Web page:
"That's impossible! There's nothing like that for millions of years...but it's there...it was real...alive!"
It's Alive! (1969) owes its origins to Richard Matheson's short story "Being". The movie opens with an interminable driving montage that approaches Manos-level monotony, following jackass New Yorker Norman Sterns (Corveth Ousterhouse), who loathes his wife Leilla's idea of driving to some hopelessly out-of-the-way park. The couple takes an extended wrong turn and stops at a small farm to hit the owner up for gas. After being berated by Norman for not having the means to kowtow to his every demand, the kindly Greely (Bill Thurman) invites them in so they can bide their time in comfort as they wait for a truck with some petrol to arrive. Of course, there's a sinister underbelly to the rustic surroundings -- Greely's miffed that no one's come to visit his collection of personally captured critters, so in retaliation, he rounds up victims to feed to the forty foot tall, 75 million year old monster in his cave. Norman, Leilla, and helpful assistant professor of paleontology Wayne Thomas (Tommy Kirk) are next on the beast's buffet, taunted by the crazed Greely and helped somewhat by his sympathetic slave Bella (Annabelle MacAdams).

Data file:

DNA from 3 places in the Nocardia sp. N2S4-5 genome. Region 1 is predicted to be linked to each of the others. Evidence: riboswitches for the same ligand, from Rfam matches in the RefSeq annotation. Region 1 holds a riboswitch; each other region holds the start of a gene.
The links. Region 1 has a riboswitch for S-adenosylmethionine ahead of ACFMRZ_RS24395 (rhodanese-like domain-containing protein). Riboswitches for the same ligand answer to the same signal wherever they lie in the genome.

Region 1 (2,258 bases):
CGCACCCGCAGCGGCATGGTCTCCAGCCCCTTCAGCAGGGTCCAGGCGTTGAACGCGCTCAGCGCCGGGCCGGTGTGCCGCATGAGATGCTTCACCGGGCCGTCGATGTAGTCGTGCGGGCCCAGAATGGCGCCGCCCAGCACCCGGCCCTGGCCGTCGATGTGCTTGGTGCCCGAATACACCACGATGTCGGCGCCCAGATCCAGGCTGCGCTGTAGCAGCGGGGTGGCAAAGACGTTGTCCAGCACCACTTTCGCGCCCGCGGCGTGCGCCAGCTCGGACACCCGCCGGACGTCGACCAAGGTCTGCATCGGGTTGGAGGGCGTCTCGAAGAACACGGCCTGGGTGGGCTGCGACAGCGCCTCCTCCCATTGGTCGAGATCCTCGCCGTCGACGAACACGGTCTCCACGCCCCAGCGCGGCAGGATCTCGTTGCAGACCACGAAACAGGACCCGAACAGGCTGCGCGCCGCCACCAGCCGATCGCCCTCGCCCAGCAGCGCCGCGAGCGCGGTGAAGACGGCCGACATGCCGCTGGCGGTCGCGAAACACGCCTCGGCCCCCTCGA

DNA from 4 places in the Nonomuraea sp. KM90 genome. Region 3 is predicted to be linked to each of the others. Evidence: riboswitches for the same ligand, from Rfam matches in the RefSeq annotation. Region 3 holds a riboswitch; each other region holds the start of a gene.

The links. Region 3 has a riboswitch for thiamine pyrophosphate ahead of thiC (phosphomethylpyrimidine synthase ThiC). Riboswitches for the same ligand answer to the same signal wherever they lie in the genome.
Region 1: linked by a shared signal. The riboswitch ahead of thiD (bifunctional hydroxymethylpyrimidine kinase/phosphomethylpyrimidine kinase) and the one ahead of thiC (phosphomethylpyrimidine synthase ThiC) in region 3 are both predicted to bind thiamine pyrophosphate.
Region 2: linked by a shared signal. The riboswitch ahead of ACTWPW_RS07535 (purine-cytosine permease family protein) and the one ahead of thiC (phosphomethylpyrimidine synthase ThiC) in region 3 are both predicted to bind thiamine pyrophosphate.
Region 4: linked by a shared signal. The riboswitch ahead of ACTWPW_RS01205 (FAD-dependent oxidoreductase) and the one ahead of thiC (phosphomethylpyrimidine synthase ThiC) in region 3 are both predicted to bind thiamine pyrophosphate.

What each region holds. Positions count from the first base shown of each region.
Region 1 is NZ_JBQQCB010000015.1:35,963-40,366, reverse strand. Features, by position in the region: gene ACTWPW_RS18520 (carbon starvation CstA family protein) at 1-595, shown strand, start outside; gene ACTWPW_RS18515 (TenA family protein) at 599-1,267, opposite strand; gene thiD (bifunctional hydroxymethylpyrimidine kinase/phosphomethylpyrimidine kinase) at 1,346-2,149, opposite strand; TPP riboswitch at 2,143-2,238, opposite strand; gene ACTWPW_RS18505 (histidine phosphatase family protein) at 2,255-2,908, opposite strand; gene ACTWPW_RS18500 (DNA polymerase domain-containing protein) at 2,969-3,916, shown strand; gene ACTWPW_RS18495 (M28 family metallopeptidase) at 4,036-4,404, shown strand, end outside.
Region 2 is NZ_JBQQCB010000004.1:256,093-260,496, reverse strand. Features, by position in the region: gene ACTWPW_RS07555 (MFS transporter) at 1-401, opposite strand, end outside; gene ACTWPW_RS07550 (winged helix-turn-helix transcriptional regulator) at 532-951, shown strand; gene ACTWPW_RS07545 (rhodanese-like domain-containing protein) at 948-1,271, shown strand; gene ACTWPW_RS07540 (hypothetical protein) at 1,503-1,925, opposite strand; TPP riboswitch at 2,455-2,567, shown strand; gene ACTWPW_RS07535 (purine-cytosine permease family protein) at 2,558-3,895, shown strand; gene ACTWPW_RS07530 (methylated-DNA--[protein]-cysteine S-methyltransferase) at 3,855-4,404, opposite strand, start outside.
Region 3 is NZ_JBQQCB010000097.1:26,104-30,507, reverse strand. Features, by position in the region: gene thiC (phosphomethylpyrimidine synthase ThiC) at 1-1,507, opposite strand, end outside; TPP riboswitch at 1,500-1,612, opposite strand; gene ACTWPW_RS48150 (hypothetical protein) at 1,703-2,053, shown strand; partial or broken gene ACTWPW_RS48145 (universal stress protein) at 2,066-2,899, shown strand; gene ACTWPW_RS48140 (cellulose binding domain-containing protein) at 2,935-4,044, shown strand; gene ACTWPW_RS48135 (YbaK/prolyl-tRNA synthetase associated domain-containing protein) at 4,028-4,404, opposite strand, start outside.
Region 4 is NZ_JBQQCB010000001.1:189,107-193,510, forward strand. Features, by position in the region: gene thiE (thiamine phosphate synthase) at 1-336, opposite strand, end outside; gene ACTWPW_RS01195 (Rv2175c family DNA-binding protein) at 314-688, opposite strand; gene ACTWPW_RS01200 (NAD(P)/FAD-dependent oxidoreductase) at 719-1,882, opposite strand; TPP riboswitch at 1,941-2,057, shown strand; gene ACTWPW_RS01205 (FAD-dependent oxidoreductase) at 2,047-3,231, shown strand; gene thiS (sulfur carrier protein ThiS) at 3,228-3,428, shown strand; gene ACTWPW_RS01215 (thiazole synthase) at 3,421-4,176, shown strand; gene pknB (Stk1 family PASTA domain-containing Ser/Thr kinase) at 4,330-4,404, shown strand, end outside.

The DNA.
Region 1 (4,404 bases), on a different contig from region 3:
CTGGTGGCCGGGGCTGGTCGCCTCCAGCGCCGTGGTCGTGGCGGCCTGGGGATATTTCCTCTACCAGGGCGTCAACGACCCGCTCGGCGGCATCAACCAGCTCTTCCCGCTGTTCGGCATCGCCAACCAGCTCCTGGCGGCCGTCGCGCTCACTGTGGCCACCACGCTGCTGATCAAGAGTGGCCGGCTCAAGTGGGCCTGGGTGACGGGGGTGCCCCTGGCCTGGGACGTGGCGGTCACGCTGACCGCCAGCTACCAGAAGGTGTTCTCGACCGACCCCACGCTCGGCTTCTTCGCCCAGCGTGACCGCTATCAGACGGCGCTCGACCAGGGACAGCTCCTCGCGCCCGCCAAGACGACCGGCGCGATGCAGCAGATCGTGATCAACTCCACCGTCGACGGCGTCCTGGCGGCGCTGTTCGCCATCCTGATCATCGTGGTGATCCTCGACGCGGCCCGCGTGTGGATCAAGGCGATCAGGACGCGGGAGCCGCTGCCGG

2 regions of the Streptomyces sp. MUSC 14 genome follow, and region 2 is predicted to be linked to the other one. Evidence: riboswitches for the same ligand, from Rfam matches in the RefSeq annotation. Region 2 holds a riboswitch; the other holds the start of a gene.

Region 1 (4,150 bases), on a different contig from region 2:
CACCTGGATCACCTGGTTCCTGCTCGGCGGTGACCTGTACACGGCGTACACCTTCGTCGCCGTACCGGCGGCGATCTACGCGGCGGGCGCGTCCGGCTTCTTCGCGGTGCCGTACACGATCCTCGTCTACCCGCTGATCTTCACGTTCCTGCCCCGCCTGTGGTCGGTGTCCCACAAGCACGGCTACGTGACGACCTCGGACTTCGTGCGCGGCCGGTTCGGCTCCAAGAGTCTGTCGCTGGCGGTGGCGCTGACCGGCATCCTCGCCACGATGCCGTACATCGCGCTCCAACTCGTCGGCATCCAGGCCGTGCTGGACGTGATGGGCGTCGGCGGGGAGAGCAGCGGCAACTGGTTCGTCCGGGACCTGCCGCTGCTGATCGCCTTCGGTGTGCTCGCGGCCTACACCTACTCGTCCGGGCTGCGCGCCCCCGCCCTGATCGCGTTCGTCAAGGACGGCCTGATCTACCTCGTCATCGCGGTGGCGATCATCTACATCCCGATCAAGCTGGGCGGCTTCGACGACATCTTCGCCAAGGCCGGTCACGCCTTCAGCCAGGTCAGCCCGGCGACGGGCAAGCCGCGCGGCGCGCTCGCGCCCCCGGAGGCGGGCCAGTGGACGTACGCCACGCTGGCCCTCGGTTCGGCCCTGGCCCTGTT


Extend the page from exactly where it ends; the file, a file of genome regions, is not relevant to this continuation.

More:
If you disregard the kill scenes, the laughable rubber monster suit, the clunky photography, the plodding pace, and ample padding, It's Alive! really isn't that bad. The opening sequence is right out of Manos, complete with endless footage of a couple driving, missing their destination, stopping at a random place, and immediately making gruff demands of the cheerful fellow who greets them. The drive is broken up with some narration (provided by Buchanan, natch) and a bit of dialogue, but it runs for five whole minutes. If that sounds excruciating, Bella's flashback detailing the torment she's suffered as a prisoner -- almost completely silent, aside from some very sparse narration and some bizarre harp-driven musical accompaniment -- drags on for twenty-two minutes. This, in a movie that barely breaks eighty minutes in total. There's also the matter of Wayne's plan to escape their caged prison. He schemes to have Bella use her key to open the cellar door, fetch some dynamite, and bring it back to him so he can blow the doors open. He's befriended someone with a key to the outside world, yet he's determined to spark a detonation that's slightly, incrementally more likely to attract attention than tiptoeing in Greely's front lawn. Still, the cast does a decent job with what they're given. Corveth Ousterhouse doesn't have another film or television credit to his name, but he's appropriately loathesome as a smug New Yorker accustomed to getting his way. Shirley Bonne, who plays Leilla, used to top-line a CBS sitcom, and Tommy Kirk was a Disney mainstay before becoming entrenched in the B-movie world. Annabelle MacAdams and Bill Thurman, both Buchanan regulars, chime in with only slightly more convincing performances than the rubber monster.